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Mixed fortunes for local schools in funding shake-up

October 21, 2013

By Christine Keighery

The controversial school funding shake-up has divided schools in the local area with some faring well from a new School Enhancement Programme for capital investment, while many more face crippling cuts in Minister O’Dowd’s revised funding formula.

Five schools in Newry and Mourne are set to benefit from a Department of Education investment worth a potential 106million.  Our Lady’s Grammar School Newry, Sacred Heart Grammar School Newry, Rathore Special School Newry, St Mark’s High School, Warrenpoint and Killean Primary School, are among fifty schools throughout Northern Ireland who learned last week that their applications under the School Enhancement Programme (SEP) for capital investment have secured approval to proceed.

The investment, worth a potential £106million, will ensure the schools benefit from refurbishment or extension projects, each valued between £500,000 and £4million.

Announcing the news, Education Minister John O’Dowd said the purpose of the programme was to provide the best possible education estate for children and young people within the budget available.

Examples of projects proceeding under the School Enhancement Programme include the provision of permanent build accommodation to replace mobiles, refurbishment of existing accommodation and the provision of sports facilities.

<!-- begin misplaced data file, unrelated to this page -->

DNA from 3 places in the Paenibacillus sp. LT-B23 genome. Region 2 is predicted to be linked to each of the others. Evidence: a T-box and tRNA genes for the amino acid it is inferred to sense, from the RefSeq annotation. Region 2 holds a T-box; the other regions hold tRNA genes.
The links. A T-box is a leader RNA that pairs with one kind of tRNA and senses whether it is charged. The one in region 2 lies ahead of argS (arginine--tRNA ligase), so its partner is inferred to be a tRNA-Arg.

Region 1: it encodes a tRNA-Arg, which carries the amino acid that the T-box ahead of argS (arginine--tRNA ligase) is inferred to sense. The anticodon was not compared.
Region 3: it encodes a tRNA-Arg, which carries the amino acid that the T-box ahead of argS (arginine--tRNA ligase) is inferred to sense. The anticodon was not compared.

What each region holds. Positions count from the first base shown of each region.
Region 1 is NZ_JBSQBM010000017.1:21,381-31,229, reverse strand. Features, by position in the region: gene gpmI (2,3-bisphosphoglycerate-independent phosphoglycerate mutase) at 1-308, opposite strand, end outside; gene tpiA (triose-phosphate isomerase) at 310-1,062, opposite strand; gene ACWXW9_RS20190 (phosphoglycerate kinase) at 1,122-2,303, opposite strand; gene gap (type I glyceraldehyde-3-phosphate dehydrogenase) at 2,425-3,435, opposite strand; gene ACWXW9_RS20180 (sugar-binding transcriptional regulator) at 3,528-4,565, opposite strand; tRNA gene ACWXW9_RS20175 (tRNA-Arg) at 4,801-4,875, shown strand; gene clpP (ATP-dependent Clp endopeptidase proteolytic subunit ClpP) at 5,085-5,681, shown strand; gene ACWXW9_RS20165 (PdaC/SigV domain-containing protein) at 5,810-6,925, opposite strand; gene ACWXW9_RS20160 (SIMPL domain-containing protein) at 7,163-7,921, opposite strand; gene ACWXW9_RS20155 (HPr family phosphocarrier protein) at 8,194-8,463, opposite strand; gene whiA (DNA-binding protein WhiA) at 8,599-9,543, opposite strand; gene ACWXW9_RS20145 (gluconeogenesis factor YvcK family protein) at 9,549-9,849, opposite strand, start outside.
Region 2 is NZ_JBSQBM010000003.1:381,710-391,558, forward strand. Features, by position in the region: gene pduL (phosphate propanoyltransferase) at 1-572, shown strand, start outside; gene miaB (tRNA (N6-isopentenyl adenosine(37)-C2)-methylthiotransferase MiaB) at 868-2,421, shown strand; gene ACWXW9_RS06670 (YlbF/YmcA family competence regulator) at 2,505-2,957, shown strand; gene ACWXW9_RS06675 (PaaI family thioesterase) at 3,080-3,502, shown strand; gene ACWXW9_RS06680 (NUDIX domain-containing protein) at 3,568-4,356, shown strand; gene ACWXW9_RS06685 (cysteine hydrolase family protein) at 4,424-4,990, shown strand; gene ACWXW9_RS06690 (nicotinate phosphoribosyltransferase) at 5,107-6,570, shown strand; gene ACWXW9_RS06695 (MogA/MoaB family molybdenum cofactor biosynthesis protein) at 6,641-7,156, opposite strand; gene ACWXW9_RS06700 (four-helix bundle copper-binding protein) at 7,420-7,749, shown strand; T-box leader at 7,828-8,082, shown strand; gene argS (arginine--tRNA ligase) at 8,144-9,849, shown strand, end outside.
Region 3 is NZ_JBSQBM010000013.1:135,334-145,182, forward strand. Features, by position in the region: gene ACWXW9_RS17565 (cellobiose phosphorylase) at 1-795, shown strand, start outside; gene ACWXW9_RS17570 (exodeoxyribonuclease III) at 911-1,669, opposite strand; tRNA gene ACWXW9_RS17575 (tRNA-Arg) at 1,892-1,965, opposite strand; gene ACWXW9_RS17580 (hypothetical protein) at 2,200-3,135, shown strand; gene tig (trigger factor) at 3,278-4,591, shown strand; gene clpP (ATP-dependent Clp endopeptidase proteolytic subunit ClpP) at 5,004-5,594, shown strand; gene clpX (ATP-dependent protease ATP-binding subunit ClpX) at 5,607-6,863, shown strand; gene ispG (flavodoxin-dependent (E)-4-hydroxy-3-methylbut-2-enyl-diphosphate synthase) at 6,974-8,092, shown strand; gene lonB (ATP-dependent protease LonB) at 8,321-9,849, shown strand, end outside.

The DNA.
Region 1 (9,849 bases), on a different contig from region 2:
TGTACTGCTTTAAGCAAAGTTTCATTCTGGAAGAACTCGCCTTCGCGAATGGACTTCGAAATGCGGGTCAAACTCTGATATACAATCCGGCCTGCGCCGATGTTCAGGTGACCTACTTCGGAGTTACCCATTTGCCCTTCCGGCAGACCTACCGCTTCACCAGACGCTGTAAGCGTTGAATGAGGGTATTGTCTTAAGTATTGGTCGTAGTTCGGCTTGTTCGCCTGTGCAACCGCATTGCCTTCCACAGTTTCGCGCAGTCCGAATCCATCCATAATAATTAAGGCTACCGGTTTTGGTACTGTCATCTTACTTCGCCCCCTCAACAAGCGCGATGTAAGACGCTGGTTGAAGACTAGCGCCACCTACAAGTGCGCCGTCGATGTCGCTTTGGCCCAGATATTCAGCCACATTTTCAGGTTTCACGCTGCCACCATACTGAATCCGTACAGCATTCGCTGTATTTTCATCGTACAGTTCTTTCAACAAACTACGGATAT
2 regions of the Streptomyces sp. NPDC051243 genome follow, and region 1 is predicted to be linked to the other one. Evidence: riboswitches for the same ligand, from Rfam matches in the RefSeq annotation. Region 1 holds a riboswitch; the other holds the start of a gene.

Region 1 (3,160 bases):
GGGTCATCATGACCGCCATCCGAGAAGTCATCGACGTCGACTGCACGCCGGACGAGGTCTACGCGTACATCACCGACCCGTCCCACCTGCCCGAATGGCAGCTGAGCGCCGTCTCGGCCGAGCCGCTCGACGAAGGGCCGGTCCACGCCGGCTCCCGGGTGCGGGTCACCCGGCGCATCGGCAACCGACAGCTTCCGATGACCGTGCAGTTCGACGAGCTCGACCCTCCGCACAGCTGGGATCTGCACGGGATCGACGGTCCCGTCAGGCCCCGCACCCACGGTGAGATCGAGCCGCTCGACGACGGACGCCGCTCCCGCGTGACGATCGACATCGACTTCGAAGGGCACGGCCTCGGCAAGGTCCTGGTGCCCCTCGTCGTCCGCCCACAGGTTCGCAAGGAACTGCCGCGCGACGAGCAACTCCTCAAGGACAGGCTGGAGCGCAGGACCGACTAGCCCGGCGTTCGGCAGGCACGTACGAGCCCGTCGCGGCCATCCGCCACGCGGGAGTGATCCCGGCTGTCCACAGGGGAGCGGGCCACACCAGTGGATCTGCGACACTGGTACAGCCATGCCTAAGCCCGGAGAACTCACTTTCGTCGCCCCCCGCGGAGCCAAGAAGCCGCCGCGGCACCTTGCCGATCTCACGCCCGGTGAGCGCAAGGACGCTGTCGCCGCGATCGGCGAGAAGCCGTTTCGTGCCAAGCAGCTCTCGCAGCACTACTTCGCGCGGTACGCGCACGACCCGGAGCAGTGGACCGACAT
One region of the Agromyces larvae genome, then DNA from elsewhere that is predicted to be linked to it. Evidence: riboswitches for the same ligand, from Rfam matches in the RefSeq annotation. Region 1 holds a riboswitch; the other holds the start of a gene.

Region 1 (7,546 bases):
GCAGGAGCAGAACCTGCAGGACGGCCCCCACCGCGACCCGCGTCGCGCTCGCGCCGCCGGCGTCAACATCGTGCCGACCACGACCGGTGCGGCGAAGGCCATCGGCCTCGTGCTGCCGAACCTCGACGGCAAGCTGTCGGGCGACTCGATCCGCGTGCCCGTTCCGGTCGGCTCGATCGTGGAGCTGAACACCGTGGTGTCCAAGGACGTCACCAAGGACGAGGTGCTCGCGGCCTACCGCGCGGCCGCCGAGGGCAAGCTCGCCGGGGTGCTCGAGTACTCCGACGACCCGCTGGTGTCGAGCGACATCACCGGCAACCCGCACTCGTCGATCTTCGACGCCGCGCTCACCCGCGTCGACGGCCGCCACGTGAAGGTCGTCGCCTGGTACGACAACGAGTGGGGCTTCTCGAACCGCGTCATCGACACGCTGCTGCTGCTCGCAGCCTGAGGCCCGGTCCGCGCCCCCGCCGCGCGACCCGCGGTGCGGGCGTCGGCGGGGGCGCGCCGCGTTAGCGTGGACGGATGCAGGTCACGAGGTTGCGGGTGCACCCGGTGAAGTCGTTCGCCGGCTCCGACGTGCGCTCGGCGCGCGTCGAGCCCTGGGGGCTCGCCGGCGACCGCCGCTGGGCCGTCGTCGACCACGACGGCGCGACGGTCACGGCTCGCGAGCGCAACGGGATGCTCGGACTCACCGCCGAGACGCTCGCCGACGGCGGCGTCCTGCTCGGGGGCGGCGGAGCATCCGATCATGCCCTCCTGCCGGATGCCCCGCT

The Minister described the successful projects as “good news for the pupils, staff and school communities involved, as well as being a welcome boost for the local construction industry.”

Many other local schools, however, will not fare so well if new funding proposals are implemented.  Indicative budgets published on the Department of Education website show the new changes to how schools are funded will leave the majority of primary schools in Northern Ireland losing thousands of pounds.  The Education Minister’s proposals to invest 30 million on children from families on low incomes means that, with the overall budget pot remaining the same, this money is being taken away from other schools, resulting in 81% of the 832 schools across Northern Ireland being worse off financially.

The biggest loser locally is St. Ronan’s Primary School in Newry, which is set to lose almost 15,000 of its annual budget when funding changes from its current system of being weighted on a per pupil basis.  Indeed, the school, much like many other affected schools, is calling on parents to dispute the changes.  As part of a campaign against the funding shake-up, Principal Frank Dawson has sent home a consultation questionnaire urging parents to rally against the implementation of a system which will detrimentally affect the budget for St. Ronan’s and so many other schools.

Those campaigning against the revised funding strategy argue that children in receipt of free school meals already receive at least an additional 33% in funding and free uniforms so “sacrificing” the education of 81% of Northern Ireland schools is an unnecessary move where there is no evidence that money alone will improve educational performance.

The public consultation on the matter continues until 5pm on Friday 25th October.

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